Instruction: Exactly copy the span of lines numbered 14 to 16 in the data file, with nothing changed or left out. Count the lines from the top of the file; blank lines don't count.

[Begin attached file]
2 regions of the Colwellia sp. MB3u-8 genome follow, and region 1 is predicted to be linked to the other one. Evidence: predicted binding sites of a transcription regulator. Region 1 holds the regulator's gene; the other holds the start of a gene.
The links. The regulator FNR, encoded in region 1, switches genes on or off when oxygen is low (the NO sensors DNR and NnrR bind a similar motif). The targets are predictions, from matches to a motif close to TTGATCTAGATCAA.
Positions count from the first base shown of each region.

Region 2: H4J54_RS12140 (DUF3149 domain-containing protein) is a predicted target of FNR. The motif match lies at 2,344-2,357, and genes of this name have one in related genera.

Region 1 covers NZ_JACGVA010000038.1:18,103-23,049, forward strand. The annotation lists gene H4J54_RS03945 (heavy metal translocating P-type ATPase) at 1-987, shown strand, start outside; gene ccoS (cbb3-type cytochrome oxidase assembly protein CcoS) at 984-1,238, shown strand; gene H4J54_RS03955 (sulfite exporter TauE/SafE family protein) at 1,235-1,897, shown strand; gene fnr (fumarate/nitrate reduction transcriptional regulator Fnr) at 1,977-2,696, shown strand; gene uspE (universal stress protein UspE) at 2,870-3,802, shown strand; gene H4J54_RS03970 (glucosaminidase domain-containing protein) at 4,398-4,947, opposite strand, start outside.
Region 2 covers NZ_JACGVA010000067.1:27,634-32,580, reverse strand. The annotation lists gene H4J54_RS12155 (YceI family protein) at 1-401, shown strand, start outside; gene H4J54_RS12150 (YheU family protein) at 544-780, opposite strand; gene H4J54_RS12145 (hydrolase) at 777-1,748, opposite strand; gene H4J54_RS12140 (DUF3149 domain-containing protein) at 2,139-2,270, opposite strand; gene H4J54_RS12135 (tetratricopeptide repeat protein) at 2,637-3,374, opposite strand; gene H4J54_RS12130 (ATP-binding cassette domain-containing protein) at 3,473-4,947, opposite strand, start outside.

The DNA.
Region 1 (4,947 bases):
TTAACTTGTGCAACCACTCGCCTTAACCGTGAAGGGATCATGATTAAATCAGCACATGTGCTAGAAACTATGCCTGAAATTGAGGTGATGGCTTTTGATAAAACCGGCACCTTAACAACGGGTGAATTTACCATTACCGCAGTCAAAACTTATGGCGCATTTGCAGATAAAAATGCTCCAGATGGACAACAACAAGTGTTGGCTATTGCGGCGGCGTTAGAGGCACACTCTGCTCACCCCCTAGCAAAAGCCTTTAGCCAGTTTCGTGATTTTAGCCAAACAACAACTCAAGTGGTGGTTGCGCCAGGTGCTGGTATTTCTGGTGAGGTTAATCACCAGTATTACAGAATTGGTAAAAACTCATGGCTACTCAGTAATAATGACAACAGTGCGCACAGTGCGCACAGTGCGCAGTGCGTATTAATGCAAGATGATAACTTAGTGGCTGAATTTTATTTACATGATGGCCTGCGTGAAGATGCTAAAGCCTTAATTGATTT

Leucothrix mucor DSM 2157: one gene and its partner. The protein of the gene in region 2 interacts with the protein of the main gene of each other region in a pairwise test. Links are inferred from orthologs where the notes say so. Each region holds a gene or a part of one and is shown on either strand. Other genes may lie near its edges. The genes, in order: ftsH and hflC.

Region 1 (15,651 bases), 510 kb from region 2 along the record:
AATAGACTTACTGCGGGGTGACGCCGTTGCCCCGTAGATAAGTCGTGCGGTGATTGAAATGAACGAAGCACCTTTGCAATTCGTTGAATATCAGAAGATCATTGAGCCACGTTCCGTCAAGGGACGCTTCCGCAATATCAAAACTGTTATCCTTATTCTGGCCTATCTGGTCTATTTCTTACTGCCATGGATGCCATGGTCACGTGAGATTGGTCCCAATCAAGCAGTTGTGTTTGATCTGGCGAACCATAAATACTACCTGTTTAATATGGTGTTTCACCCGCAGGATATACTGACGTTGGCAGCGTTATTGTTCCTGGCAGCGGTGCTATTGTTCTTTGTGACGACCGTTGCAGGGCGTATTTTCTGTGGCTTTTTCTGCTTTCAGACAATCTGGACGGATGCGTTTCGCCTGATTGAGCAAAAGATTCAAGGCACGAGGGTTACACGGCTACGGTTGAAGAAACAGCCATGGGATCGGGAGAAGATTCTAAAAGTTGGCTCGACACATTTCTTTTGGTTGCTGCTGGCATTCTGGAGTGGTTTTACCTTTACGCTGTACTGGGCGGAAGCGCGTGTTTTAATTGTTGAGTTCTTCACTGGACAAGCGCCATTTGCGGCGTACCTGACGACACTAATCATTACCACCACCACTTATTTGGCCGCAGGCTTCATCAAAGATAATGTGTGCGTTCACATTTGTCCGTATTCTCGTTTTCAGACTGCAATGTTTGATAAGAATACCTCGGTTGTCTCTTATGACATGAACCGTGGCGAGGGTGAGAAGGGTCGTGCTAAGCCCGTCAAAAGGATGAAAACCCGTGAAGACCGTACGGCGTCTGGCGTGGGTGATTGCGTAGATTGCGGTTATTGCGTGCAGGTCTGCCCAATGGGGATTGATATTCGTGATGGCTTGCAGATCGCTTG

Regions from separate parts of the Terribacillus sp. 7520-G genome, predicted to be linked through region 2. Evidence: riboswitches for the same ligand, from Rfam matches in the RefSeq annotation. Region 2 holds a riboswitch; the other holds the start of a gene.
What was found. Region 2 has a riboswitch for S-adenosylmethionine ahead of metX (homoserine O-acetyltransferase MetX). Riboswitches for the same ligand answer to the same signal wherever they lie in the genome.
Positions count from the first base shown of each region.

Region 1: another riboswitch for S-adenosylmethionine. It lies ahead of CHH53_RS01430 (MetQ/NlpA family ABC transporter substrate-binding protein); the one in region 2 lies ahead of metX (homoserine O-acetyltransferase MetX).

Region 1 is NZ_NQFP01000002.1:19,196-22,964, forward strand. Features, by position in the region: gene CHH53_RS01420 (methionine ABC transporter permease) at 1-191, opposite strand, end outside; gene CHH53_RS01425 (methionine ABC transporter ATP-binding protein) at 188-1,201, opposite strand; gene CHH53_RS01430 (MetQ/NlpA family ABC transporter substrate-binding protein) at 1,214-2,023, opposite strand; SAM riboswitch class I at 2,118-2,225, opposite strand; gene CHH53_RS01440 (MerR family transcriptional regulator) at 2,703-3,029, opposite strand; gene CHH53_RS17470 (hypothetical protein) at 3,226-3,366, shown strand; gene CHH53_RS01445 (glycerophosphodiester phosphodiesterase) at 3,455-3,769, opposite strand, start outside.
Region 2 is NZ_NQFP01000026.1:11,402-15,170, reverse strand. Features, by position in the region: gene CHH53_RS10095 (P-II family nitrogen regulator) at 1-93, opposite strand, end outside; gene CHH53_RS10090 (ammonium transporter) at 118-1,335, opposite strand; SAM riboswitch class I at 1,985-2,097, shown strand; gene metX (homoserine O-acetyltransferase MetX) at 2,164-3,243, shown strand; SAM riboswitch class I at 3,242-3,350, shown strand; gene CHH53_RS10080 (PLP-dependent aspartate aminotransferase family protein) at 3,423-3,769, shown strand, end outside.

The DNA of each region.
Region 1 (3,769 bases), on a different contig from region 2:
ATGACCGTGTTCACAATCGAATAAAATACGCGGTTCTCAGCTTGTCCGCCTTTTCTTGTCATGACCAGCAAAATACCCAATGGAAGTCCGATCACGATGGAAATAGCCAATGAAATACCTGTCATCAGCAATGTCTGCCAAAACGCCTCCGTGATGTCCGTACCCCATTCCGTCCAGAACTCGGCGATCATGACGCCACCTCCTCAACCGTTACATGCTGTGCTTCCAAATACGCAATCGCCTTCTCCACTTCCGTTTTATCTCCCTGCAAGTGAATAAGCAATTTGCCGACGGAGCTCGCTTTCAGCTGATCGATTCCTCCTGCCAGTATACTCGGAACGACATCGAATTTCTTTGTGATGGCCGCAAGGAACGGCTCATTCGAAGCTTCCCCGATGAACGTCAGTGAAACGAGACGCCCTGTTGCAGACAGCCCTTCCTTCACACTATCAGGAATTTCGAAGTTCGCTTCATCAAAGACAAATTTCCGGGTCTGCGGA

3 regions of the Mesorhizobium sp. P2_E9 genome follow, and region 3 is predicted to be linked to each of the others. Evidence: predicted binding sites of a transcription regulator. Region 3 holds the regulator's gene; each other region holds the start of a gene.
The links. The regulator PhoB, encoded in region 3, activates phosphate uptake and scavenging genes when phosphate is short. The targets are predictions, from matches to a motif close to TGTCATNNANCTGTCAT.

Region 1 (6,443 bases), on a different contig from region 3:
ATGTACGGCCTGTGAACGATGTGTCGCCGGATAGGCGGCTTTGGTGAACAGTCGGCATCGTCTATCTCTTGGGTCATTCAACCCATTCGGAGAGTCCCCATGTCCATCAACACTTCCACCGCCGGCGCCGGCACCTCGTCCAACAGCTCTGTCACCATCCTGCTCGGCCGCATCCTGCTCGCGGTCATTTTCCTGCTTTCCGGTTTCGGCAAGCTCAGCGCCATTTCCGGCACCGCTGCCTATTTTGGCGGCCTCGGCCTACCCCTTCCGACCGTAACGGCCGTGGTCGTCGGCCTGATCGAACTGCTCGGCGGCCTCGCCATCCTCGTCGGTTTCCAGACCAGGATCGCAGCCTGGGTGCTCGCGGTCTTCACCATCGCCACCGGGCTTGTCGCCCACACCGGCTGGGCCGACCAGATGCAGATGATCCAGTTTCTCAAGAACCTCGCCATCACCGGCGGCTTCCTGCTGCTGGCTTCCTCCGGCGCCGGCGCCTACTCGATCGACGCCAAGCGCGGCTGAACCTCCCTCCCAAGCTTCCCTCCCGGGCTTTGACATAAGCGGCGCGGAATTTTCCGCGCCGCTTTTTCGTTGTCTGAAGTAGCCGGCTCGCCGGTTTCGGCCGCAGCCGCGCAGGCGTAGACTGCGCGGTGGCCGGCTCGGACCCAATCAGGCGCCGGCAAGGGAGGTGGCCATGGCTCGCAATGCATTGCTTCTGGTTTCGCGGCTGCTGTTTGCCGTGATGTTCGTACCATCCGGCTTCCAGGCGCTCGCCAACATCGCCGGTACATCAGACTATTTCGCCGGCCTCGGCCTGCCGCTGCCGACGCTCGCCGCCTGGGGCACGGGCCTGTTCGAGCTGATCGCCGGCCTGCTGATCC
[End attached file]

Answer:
What was found. Region 2 has a riboswitch for S-adenosylmethionine ahead of metX (homoserine O-acetyltransferase MetX). Riboswitches for the same ligand answer to the same signal wherever they lie in the genome.
Positions count from the first base shown of each region.

Region 1: another riboswitch for S-adenosylmethionine. It lies ahead of CHH53_RS01430 (MetQ/NlpA family ABC transporter substrate-binding protein); the one in region 2 lies ahead of metX (homoserine O-acetyltransferase MetX).